100 years of weddings at Castle Helmond
Museum Helmond hosts an exhibition on nearly a century of weddings at Helmond Castle (Kasteel Helmond). The castle was first used as a wedding venue in 1923. This is reason enough for the museum to explore its history and show the public how people were married at Helmond Castle in days gone by. The highlight of the exhibition is a bridal gown made from Royal Dutch Wax, a fabric created by Vlisco Helmond.
The Exhibition Voor elkaar gemaakt (‘Made for each other’) presents the nearly a century of weddings at Helmond Castle through a selection of wedding photos and several historic bridal gowns. What makes this exhibition so unique is that many of the gowns and wedding photos were lent by members of the general public – couples who themselves were married at the castle. The exhibition was made possible with the help of the Rabobank Coöperatiefonds.
The best day of your life…
Initially, the castle was used for the legal portion of the wedding, making it a formality. The ceremonial part was held in the church, where the bride donned her most beautiful dress. This began to change in the 1960s, when weddings were increasingly considered to be exuberant and personal celebrations. The exhibition includes several wedding elements that reflect the spirit of the age, such as the happy couple picked up by a Vespa or the bride wearing a pink velvet wedding dress. It also reveals how wedding dresses have changed over the years, from simple and modest to an abundance of fabric, ruching, shoulder pads, and pleats in the 1980s and 1990s. These days, weddings are considered huge celebrations that call for a dream dress and a dream location – like Helmond Castle.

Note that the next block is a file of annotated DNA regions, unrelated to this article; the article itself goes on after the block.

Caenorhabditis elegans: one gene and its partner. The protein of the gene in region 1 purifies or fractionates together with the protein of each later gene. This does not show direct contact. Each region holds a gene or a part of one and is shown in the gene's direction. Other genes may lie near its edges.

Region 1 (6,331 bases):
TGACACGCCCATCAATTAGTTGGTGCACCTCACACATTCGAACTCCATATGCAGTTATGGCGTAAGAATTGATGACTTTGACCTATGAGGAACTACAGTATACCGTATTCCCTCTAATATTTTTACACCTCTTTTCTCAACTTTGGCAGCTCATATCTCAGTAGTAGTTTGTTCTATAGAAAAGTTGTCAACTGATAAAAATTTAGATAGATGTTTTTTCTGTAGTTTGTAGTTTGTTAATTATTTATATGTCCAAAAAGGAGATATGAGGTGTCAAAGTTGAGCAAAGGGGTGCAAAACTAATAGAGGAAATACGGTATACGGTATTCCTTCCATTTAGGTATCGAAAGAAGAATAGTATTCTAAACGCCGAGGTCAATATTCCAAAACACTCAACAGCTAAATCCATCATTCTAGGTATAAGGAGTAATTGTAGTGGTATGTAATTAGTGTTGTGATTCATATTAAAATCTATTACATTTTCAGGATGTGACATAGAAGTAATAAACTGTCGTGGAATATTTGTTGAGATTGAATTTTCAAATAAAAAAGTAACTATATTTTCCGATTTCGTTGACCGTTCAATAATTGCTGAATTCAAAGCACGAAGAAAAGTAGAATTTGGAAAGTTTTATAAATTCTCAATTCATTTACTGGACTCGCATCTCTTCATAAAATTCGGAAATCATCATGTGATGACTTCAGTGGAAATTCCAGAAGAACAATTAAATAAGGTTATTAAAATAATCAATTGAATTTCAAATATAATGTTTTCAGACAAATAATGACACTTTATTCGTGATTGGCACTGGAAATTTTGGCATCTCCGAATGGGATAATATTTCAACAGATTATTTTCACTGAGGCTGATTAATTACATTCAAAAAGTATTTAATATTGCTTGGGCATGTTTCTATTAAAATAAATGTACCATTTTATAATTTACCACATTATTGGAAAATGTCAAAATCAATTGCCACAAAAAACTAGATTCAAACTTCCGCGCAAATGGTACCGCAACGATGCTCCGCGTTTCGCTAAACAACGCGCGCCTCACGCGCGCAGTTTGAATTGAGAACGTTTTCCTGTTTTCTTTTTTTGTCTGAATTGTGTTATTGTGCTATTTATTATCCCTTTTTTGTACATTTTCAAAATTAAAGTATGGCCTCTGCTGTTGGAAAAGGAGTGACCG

Helmond Castle is open Tuesday to Friday from 10:00 AM to 5:00 PM and on Saturdays, Sundays and holidays from 12:00 noon to 5:00 PM. The castle is located in the city centre of Helmond and is easily accessible by car and public transport. Admission to the castle and the exhibition costs €10 for adults; admission is free for children aged three and younger, for Friends of the Castle, and for visitors with a Museum Pass.